Google recently released an update to Gmail that allows users to send confidential email messages. The new feature allows users to send email that requires a PIN to open it. You have the option to send the PIN as an alternate email or if you enter the recipients cell phone number through the send process the recipient will be able to request the PIN via SMS message.
As Google explains on their own website, “You can send messages and attachments with Gmail's confidential mode to help protect sensitive information from unauthorized access. You can use confidential mode to set an expiration date for messages or revoke access at any time. Recipients of the confidential message will have options to forward, copy, print, and download disabled.” → Read more from Google here.
If you are a G-Suite business user, you may have to ask your G-Suite Administrator to activate this functionality from the Admin console.
Once the feature is active, here is how to send confidential email →
- Start a new email message by clicking “Compose”.
- Look for the “Lock & Clock” Icon in the lower right of your composer to activate Gmail Secure Mode.
- Set the date that you wish to have the email message expire automatically and set how you would like the recipient to receive the passcode (PIN).
- Choose “No SMS passcode” and the recipient that is using Gmail will have direct access to open the email. Non-Gmail users will receive a passcode in a different email message.
- If you choose “SMS Passcode,” the recipient will get a passcode by text message. They will be prompted to ‘get' the SMS message when they open the email so that it will make some sense to them. Make sure to have the correct cell phone number or they won't be able to see the message.
- Click ‘save' on the pop-up and then you are ready to send your message.
Here are a few examples why you may want to send confidential email that automatically expires →
- Sending usernames and passwords to a friend or colleague.
- Sending personal information.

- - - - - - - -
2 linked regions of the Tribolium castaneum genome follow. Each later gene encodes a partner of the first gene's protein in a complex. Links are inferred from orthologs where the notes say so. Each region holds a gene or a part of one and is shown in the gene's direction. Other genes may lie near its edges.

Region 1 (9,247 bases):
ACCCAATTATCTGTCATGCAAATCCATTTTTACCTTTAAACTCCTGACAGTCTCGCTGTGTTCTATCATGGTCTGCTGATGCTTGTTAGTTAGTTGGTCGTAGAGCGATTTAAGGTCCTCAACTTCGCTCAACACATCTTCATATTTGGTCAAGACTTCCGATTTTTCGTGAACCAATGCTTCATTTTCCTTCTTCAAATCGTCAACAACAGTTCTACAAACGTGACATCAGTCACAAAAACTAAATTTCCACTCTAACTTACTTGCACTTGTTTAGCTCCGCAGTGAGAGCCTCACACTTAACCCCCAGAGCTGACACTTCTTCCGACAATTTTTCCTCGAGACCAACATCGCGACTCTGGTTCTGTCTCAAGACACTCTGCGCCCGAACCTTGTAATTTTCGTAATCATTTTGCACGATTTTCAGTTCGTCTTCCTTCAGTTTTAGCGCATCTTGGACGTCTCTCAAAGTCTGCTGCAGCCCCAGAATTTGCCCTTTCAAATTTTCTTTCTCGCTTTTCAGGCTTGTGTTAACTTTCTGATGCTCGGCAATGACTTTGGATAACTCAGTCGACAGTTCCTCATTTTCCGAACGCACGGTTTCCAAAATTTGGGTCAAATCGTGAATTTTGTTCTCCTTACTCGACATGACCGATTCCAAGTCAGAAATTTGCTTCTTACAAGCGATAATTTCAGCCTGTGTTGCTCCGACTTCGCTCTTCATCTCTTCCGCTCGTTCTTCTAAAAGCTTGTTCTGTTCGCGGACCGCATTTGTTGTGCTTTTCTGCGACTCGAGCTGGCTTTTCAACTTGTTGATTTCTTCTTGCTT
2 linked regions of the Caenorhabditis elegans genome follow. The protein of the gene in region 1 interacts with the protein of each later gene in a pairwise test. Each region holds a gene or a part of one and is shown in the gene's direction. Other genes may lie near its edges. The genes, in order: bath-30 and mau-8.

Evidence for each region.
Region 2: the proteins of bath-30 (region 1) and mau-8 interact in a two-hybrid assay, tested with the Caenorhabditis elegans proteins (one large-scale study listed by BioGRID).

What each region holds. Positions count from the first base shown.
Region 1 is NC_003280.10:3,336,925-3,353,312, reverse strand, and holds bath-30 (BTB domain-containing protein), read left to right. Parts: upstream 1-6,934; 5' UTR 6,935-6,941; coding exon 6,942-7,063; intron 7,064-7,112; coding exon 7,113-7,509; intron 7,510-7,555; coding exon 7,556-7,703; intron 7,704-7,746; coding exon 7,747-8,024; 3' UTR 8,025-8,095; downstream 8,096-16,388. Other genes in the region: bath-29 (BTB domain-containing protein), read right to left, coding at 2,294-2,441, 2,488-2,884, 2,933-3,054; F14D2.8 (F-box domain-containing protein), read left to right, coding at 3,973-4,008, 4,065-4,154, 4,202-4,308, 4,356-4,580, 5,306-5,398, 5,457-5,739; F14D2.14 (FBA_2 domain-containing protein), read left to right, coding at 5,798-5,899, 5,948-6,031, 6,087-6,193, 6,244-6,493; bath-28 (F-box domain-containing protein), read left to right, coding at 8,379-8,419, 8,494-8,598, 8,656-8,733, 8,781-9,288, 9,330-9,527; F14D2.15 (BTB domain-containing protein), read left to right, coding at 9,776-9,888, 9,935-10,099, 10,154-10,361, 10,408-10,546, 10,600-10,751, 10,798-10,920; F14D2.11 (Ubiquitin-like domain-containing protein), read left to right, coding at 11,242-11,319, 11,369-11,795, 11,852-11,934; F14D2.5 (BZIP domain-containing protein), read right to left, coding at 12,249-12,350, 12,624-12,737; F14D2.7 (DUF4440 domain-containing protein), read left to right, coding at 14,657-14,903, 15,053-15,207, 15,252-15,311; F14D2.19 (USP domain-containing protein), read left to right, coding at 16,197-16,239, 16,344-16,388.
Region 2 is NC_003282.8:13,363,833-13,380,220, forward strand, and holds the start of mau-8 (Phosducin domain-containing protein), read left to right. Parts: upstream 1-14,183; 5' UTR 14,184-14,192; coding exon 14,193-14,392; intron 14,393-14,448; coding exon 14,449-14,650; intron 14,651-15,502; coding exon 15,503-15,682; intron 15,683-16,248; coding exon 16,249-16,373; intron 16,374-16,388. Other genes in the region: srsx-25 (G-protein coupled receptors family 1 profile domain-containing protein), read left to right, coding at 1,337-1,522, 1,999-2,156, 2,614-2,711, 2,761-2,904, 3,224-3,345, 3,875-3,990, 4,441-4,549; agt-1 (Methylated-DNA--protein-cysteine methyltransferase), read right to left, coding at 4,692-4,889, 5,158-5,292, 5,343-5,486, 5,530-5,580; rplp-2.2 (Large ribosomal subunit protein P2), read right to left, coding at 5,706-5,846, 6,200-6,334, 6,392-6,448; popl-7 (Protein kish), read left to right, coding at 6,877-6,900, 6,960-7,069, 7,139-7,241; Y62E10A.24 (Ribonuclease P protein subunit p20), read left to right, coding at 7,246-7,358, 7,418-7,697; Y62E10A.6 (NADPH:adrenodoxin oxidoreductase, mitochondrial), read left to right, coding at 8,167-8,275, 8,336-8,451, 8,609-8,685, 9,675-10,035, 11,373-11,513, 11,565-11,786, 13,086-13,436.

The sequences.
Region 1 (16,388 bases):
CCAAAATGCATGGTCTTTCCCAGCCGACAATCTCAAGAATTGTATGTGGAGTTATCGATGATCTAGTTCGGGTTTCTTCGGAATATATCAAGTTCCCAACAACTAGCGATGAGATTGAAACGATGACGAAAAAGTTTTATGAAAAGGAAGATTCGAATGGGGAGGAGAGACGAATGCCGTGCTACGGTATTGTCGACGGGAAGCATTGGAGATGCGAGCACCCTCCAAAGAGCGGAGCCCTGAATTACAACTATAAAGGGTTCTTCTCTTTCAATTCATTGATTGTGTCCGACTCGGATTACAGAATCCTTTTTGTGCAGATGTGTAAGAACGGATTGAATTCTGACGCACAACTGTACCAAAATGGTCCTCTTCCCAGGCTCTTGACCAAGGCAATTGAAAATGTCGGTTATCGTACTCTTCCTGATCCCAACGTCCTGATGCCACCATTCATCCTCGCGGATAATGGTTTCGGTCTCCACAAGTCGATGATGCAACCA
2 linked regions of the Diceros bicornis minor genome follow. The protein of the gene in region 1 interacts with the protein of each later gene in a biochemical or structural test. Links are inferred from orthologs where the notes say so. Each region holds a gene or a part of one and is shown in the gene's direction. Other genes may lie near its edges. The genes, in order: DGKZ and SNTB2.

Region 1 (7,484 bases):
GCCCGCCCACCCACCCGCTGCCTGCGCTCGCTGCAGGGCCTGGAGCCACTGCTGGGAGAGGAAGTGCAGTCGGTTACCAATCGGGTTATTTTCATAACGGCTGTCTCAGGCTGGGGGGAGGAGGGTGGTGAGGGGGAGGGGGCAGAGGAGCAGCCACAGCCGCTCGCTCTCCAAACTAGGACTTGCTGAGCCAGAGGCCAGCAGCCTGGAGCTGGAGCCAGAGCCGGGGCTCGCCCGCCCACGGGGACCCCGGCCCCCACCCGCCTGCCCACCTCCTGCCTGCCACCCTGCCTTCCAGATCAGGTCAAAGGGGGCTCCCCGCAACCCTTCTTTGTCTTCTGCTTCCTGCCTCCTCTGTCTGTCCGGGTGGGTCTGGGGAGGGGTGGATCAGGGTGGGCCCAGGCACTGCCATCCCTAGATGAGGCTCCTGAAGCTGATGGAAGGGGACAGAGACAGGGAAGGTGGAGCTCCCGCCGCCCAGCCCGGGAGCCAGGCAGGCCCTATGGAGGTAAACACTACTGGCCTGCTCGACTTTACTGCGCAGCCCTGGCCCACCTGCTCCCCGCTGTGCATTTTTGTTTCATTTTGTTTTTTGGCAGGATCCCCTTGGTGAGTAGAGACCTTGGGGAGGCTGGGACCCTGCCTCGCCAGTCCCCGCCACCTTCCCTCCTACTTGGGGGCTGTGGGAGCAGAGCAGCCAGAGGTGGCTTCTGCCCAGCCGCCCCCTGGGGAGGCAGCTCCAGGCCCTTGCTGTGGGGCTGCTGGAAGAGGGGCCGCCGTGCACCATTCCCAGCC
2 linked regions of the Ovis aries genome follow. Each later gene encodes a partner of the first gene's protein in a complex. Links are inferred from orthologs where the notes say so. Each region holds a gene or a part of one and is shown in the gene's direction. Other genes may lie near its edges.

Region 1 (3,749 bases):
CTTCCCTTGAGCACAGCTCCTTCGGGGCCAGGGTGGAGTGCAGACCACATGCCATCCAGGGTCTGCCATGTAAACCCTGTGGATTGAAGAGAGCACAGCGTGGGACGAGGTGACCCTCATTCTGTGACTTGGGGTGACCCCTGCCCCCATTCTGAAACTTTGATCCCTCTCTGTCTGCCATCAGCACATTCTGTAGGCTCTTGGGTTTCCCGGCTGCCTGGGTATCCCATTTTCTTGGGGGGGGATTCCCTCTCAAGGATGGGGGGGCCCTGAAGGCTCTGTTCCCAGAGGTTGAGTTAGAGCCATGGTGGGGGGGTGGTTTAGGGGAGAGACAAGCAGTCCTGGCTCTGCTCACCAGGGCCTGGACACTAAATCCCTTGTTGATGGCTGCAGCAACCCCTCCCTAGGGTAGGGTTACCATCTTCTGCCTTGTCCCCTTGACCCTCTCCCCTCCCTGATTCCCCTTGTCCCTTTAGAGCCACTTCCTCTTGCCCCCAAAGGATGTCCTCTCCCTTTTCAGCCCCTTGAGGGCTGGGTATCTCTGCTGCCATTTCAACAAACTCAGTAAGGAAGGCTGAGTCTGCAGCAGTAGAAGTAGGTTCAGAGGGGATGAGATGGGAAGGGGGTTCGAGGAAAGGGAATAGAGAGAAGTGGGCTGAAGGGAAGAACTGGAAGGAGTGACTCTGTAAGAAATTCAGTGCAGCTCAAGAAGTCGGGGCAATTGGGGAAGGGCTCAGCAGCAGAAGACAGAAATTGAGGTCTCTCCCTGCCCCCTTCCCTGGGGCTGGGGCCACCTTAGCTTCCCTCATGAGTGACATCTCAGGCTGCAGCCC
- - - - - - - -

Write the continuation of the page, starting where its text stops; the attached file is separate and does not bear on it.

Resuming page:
- Sending a ‘legal' notice or document that you do not want hanging around forever.
- Sending payment or credit card information.
- Sharing financial documents etc. etc.
Does the new ability to send confidential emails truly protect the message from outside prying eyes?
The simple answer to that question is NO.
The more robust response is MAYBE.
The Recipient can take a screen capture of the email with desktop software → The recipient will receive the message, after verifying the passcode, in a web-browser. I was not able to use “Clipular”, a popular screen capture plugin for Google Chrome to make a screen capture of the email message. I was however able to take a screenshot using my desktop screen capture application.
There is no easy way to forward the confidential email → The only way I can think of to forward the secure mail message would be to take a screen capture and then paste it as an image in a new email message.
The ability to ‘right-mouse-click' and copy or view the source of the confidential email is disabled.
Sending confidential and self expiring email is a great new feature for Gmail. The general average recipient of an email will likely have no reason to try and defeat the process. That is of course assuming that the security is in place to protect the sender and the recipient.
Having specific email messages secure and ‘self-destructing' is an excellent step in the right direction.